Valuation Relevance : The use of Information and Choice of Method in Equity Valuation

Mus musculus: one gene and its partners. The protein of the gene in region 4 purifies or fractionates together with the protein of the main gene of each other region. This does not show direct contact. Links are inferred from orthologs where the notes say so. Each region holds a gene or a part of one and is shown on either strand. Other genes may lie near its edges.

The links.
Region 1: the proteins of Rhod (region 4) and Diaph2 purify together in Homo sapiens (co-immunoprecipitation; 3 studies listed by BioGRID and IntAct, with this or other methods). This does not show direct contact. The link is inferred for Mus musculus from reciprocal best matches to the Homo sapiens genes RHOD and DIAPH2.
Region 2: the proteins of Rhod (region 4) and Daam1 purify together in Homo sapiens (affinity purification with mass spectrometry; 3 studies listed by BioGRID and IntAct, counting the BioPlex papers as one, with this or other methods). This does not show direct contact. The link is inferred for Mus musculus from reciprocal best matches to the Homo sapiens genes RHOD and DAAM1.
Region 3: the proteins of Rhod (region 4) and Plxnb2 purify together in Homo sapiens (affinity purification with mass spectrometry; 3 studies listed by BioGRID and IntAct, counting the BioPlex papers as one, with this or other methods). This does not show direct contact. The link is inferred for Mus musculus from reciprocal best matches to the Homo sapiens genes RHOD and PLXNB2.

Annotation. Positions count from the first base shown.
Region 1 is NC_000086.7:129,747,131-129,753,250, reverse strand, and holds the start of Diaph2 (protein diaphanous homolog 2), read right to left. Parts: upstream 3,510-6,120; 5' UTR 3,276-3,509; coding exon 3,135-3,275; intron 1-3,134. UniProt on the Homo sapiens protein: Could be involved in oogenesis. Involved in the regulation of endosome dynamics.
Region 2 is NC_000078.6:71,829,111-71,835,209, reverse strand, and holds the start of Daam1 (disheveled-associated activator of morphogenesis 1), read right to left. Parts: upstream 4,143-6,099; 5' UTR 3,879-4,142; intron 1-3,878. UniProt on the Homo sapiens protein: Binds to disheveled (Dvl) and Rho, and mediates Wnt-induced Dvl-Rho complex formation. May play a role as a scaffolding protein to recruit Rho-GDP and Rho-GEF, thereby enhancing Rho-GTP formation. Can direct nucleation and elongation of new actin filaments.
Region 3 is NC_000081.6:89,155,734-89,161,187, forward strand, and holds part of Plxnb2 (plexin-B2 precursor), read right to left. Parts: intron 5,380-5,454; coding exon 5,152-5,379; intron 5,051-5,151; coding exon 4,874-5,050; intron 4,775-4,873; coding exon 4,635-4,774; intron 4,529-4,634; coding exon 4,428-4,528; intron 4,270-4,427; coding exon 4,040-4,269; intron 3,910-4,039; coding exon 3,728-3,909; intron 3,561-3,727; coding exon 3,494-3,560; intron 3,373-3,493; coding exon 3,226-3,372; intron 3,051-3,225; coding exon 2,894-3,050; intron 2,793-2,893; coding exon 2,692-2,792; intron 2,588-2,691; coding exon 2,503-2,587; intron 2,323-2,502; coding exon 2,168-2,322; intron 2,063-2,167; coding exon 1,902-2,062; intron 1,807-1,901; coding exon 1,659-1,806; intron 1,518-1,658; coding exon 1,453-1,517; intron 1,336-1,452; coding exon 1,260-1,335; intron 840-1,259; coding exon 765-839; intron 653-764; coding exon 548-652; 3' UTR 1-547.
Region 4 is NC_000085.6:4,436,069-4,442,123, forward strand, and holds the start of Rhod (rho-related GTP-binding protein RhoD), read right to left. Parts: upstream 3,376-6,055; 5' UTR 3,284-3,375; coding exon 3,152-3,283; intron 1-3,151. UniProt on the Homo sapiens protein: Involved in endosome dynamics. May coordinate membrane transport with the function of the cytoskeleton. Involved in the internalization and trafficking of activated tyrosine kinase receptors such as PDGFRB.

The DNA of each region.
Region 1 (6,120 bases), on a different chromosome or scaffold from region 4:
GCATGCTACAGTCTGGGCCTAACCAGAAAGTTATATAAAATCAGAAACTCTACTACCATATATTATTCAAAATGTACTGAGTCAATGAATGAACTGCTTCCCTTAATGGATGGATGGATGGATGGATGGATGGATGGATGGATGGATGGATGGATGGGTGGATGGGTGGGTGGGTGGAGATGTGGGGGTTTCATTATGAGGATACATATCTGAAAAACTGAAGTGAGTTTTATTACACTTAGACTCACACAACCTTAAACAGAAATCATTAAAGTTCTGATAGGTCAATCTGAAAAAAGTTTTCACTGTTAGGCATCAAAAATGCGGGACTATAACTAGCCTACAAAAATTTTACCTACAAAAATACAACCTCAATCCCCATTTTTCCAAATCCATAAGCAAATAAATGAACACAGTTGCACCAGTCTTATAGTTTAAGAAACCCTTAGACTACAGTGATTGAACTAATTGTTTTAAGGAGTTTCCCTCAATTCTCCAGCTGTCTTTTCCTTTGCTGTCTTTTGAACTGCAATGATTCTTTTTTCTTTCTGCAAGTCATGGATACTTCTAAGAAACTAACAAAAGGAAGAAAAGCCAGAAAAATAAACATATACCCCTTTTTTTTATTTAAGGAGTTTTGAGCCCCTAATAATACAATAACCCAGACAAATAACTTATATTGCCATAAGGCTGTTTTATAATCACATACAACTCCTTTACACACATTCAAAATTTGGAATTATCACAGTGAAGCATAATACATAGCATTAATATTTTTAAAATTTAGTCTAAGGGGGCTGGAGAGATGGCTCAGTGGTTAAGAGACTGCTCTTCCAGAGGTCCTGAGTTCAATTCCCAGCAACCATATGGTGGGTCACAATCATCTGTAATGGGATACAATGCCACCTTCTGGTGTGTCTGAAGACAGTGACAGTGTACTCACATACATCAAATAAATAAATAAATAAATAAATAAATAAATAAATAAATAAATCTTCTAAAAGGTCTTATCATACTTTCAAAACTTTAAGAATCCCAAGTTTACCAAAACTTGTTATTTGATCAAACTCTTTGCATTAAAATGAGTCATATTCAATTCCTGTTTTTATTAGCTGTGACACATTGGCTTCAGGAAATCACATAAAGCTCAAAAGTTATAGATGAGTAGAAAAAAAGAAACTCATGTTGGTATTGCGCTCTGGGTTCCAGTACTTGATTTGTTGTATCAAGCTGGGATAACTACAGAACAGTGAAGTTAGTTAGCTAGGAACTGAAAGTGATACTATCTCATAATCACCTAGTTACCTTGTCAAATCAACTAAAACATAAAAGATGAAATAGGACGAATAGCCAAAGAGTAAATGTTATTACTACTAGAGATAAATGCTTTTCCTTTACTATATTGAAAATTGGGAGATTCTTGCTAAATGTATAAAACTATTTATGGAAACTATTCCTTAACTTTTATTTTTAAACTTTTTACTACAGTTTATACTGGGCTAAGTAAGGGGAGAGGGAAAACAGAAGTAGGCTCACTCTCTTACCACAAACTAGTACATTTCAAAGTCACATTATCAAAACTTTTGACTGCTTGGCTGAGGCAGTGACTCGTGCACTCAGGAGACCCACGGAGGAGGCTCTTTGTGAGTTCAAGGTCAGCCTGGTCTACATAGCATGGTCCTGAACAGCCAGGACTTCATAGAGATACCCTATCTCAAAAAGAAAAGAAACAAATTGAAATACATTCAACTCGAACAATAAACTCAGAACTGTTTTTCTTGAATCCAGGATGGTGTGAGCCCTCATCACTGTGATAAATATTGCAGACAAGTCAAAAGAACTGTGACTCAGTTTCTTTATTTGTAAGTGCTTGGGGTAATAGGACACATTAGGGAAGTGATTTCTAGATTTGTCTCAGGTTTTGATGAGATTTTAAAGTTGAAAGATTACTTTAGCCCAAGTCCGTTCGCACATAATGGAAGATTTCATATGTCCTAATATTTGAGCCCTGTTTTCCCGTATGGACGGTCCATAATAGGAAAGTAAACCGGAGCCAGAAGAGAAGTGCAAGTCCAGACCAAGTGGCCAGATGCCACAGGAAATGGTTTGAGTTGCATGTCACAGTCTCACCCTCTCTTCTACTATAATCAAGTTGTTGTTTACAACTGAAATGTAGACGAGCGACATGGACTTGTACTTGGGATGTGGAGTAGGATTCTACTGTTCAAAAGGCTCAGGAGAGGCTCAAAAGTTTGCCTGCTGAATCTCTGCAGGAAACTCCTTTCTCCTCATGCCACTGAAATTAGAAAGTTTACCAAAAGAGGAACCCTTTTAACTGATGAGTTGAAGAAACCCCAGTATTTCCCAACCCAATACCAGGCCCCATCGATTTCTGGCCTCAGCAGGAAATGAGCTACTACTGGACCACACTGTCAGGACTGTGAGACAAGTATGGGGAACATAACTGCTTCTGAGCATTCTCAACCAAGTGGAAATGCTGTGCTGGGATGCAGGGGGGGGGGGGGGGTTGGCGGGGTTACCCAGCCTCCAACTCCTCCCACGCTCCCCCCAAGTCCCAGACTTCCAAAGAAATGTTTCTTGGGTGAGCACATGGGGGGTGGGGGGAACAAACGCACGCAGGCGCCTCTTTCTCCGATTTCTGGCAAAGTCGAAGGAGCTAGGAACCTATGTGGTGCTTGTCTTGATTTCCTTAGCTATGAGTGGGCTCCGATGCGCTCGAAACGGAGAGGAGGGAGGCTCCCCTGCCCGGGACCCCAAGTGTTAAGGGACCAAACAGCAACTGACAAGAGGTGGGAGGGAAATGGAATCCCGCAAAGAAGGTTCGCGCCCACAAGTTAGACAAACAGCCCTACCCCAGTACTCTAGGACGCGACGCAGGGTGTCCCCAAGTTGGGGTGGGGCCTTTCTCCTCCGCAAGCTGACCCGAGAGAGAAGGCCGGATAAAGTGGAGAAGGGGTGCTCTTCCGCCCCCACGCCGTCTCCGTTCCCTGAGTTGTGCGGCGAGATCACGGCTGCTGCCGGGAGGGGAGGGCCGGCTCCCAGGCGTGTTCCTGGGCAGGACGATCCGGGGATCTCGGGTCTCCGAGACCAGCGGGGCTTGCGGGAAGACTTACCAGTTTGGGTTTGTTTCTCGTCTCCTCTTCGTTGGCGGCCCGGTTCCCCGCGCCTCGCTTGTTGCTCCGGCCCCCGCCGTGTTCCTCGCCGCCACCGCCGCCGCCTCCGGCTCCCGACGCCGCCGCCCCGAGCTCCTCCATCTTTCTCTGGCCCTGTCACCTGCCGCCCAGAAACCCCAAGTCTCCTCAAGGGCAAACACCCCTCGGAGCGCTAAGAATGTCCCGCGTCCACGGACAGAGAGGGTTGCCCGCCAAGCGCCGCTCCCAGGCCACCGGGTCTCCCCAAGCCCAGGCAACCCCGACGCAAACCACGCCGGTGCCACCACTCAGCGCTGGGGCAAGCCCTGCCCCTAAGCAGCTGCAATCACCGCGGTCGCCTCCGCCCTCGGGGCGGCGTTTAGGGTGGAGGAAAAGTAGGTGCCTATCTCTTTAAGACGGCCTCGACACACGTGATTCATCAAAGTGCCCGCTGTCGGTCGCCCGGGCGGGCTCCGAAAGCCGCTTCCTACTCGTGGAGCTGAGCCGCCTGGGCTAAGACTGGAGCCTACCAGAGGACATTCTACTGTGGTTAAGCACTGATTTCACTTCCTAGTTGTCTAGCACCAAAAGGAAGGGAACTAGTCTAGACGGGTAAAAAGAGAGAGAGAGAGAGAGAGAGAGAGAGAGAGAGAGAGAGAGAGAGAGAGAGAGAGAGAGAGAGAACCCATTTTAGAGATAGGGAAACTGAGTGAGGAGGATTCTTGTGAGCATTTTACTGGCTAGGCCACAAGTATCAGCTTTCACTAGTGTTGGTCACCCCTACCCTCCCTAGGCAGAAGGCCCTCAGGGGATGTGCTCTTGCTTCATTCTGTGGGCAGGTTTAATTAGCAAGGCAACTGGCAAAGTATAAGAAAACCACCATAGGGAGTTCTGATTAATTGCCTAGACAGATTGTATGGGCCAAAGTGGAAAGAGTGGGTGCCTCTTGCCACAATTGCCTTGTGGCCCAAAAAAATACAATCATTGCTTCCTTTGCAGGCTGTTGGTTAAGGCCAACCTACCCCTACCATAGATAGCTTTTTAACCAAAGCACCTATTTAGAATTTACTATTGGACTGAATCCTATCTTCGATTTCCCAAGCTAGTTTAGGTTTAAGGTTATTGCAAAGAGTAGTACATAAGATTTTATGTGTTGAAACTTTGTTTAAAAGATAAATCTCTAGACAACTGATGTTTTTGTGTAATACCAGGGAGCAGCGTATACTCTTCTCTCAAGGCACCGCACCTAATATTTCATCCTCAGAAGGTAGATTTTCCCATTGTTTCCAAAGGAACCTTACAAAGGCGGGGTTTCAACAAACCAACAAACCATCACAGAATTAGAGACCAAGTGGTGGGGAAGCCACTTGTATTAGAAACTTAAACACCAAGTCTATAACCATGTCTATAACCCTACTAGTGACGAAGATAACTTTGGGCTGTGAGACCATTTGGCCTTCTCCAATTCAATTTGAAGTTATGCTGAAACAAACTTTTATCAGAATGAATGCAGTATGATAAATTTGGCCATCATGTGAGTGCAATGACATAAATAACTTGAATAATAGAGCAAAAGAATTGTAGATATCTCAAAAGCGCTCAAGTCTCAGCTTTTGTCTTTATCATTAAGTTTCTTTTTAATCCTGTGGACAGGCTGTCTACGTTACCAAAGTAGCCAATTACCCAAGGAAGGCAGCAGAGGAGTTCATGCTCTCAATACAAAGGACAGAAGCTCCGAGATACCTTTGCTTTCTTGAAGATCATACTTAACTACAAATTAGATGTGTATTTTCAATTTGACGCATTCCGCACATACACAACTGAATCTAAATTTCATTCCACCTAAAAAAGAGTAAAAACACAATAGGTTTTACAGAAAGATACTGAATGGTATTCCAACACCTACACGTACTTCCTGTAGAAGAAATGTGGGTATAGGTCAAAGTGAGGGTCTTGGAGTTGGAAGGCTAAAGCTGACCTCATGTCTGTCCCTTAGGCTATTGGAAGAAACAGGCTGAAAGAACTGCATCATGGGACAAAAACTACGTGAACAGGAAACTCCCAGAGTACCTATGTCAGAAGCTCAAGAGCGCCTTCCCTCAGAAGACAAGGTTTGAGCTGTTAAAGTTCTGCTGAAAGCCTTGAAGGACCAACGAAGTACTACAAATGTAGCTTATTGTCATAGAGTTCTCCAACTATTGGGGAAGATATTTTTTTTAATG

Abstract: This thesis is concerned with exploring the equity market price discovery process, the translation and incorporation of new information into stock prices, by studying both what information is included in this process and which valuation methods are used to translate that information into a value.The overarching research question posed in this thesis is: How is equity valued? The overarching question is broad and has been divided into the following sub questions:What valuation methods do companies use when valuing takeover targets?What valuation methods do sell-side analysts use when valuing equity?What factors explain the variation in the use of valuation methods by sell-side analysts?To what extent do sell-side analysts utilize non-financial information in their reports?These questions are addressed in four separate essays. Findings of the thesis emphasized that valuation behavior is contextual to several specific circumstances. Findings showed that companies valuing takeover targets used sophisticated valuation methods to a higher extent than did sell-side analysts. Findings also showed systematic differences in the choice of valuation methods among sell-side analysts.With regards to the use of non-financial information and information on Intellectual Capital this thesis showed that the context of the target firm dictates which information is relevant for predicting future performance, and hence is used by analysts. Additionally, the accessibility of information is an important factor affecting what information is used in the valuation process.Understanding the valuation behavior of the different actors on the capital market is to understand the pricing process of the market, and as such the contribution of this thesis has been to shed more light on the cornerstone of market efficiency- the ability of market actors to identify and buy (sell) under priced (over priced) stocks.